Sunday, September 2, 2012

"Three-star Samsung", discussion over article in Helsingin Sanomat 2.9.12.

Helsingin Sanomat wrote a story titled "Kolmen tähden Samsung" or "Three-star Samsung" (my freestyle translation), where the new mobile industry giant is probed and dissected, providing a lot of surprising and interesting information from a former insider, Sami Paihonen.

This is my freeform translation of that article, as this post will also attempt to discuss the contents of the article. Therefore it won't be a 1:1 translation, and I will be cherry-picking topics of interest out of it. Hope you enjoy this as much as I enjoyed writing it. Full credits of the article can be found at the end of the story.

UPDATE: James Song from Samsung admits to Samsung looking like "copycat". LINK

In Finland much of the media covering the mobile space is dominated by Nokia news. To date I must've read a hundred stories on Nokia's fall, the latest one just this week. As informative and accurate as these stories are, they don't convey the full picture of what's going on in the battle between the giants over dominance over the smartphones game. There is much more to the situation than simply winning or losing, as no company is perfect. Also, I think that to most Finns, Nokia's greatest rival is still Apple and iOS, where as in reality the more formidable opponent, the one Nokia has to beat to rise to its former glory, has for very long been Samsung.

Helsingin Sanomat is the first magazine to write an in-depth article on Samsung, and leave Nokia only to the margins. Naturally this new interest in Samsung was flared after news of Apple gained a significant win over Samsung in US court. Its surprising how unknown Samsung is in Finland given the realities of the situation. The article is aware of this and is quick to point out, that we might know Steve Jobs, but do we know who Lee Kun-Hee is?

The article starts off by delving into the lawsuit, and Sami Paihonen is quick to point out, that the verdict of the jury wasn't a big surprise to him. Imitation is deep in the Korean corporate culture, where the strategy seems to be to imitate the competition, grow like this until you're as big as them, and then top them in their own game. Samsung is a prime example of following this principle according to the article. If imitation is a prime modus operandi, what happens to innovation?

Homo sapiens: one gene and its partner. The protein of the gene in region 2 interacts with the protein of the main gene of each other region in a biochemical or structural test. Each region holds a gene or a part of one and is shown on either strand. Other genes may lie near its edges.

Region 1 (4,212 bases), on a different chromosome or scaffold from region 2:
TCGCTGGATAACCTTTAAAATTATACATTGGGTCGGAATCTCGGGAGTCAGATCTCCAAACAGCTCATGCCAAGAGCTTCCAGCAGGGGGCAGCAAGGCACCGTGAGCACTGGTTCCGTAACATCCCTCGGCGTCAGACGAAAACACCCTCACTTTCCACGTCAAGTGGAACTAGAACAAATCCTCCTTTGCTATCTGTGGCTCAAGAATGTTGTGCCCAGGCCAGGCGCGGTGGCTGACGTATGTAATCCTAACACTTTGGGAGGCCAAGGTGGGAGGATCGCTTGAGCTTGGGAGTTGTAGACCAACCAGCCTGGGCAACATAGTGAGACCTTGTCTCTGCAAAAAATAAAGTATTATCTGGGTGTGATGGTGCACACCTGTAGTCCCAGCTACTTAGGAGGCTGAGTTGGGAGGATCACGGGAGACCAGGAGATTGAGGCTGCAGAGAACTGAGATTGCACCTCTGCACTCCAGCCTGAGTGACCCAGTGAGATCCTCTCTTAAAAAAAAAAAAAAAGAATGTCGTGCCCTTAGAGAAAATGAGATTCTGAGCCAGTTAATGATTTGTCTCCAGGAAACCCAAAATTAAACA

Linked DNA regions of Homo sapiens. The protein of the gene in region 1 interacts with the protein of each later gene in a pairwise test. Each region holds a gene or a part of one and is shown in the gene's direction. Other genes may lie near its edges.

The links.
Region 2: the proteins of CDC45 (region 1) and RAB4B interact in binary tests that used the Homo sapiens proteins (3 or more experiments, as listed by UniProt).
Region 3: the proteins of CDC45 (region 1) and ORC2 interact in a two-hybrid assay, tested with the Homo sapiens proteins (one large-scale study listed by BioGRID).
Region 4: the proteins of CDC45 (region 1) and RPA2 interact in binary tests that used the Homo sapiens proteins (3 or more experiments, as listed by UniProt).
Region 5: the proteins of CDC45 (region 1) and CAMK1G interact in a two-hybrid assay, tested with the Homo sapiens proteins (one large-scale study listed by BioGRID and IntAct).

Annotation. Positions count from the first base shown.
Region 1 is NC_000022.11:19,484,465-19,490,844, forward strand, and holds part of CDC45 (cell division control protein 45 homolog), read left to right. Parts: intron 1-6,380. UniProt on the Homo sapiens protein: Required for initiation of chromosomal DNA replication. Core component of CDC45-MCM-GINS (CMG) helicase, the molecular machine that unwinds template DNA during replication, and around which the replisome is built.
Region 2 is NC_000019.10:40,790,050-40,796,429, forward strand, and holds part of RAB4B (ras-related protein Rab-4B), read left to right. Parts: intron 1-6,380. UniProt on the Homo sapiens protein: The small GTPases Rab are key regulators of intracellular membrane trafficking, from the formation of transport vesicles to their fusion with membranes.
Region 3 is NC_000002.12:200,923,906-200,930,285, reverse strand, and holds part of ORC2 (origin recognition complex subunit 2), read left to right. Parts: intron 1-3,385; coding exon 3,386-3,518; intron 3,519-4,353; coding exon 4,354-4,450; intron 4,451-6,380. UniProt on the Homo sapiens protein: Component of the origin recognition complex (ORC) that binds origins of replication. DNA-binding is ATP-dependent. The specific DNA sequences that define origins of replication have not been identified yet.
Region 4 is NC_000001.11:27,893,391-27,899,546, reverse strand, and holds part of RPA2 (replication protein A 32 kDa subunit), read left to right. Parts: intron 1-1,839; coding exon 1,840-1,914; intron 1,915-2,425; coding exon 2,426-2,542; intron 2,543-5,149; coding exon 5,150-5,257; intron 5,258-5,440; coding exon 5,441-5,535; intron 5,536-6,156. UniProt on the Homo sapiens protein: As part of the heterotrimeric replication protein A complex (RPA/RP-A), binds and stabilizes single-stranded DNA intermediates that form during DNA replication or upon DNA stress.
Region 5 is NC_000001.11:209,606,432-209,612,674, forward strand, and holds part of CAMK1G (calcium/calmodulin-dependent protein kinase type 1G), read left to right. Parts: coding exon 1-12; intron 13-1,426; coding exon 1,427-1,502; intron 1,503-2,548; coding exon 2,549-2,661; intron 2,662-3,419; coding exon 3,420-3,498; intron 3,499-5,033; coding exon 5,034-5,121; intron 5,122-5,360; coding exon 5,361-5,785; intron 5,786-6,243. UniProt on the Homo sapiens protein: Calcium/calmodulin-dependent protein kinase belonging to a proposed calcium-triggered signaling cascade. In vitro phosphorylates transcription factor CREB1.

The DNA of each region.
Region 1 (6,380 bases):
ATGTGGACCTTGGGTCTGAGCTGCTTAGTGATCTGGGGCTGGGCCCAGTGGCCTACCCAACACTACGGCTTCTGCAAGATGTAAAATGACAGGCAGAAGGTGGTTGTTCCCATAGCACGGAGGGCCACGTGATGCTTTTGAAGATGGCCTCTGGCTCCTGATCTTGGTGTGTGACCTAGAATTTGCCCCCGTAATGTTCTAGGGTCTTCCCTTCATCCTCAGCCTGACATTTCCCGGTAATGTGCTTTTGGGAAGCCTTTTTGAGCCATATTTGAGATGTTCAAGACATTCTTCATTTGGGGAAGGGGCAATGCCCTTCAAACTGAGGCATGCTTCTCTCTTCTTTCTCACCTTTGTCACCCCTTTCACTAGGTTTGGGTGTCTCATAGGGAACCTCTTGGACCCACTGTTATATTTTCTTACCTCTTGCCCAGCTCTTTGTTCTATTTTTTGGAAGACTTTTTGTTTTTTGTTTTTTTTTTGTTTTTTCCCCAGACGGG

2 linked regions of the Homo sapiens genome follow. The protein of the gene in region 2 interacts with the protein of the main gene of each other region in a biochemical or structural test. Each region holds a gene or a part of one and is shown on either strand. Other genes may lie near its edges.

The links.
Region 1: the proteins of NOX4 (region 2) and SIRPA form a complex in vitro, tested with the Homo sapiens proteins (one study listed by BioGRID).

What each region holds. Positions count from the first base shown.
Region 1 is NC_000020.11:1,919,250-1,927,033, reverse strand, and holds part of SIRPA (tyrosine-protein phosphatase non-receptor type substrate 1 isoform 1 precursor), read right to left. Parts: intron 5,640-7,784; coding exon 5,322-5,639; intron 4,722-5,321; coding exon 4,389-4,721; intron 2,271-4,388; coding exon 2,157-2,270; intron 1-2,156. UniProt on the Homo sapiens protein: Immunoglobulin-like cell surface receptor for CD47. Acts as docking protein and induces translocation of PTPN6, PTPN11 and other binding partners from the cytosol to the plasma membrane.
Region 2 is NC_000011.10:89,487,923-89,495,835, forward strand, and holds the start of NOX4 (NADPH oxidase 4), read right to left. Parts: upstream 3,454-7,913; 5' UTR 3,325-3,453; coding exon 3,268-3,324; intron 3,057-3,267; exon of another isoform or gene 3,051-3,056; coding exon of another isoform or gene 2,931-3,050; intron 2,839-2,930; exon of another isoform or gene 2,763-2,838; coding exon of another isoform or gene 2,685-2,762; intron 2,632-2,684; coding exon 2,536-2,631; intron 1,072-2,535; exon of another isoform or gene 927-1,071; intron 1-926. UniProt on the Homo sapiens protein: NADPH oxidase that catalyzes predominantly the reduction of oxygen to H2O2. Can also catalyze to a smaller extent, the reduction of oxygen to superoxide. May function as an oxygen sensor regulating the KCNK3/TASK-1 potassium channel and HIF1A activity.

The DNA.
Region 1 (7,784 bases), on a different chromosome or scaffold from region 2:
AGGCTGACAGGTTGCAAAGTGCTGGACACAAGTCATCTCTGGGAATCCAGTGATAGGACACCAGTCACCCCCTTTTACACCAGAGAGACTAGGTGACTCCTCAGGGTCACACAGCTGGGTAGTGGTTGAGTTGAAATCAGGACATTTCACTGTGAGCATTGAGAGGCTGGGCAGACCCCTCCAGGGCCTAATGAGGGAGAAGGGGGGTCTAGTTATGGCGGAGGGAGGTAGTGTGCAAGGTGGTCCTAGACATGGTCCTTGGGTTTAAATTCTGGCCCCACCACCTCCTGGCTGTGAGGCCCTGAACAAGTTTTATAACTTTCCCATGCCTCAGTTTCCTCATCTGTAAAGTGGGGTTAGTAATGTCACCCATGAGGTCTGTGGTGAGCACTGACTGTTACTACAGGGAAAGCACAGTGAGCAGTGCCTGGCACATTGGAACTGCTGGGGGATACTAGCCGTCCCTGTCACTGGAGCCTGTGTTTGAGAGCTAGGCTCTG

Paihonen says, that during his employment in Samsung's designcentre 2008-2010, he tried to bring innovation to the table, but found his efforts constantly turned down "upstairs". As an example he mentions a project where his team developed a way to zoom into content, such as pictures and webpages, using only one finger. To me, this sounds like a better way to do it, as many appreciate it if they can use their mobiles using only one hand. The team's idea was, however turned down and Samsung decided to go with "pinch to zoom" which we all know originates from Apple products.

Nokia's strengths have previously been, that they could efficiently produce phones on their own plants under tight control and little dependency. Samsung shares this strength, as the Korean giant manufactures a lot of home appliances to cruise ships and skyscrapers. Even Apple is totally dependent on Samsung's deliveries, despite of the feuds in court. This combined with Samsung's work culture, ie. the longest days and hardest execs to whip the most out of their employees makes Samsung an object of adoration in its homeland. Samsung doesn't have a workers union, which speaks volumes of the company's inner workings if you ask me.

To wrap it all together, Helsingin Sanomat quotes Finnish consultant Christian Lindholm saying, that Samsung's a great soap salesman. The product gets the job done and sells in volumes, but lacks the attractability of premium perfumes that have the consumer going gaga over, and paying top dollar for. Although Samsung's Galaxy S lineup has been immensely successful, they still don't have a succulent premium product that everyone wants a piece of, such as Apple has its iPhone. I came to this conclusion as well in my Galaxy S2 review.

To contrast what the article is saying into recent news from the mobile space, the Ativ S from Samsung has gathered a decent amount of attention, but shone a somewhat negative light on its elder brother, the Samsung Galaxy S3. Bloggers have deemed the Galaxy S3 as a rather plain looking phone compared to the Ativ S, the giant's first smartphone running Windows Phone 8. People criticizing the way Samsung's top-end phones look was largely unheard of until this time. With Nokia's announcements in their Lumia line-up might place even more pressure on Samsung to deliver good looking devices, as Nokia's WP7 phones are renowned for their physical appeal. So in this sense, I think we've very recently been served many a good example of Samsung's devices lack physical attractiveness and uniqueness.

Original article by Helsingin Sanomat
Written by Anssi Miettinen
Published 2.9.2012.
Those with access to HS Verkkolehti, direct link to article here.

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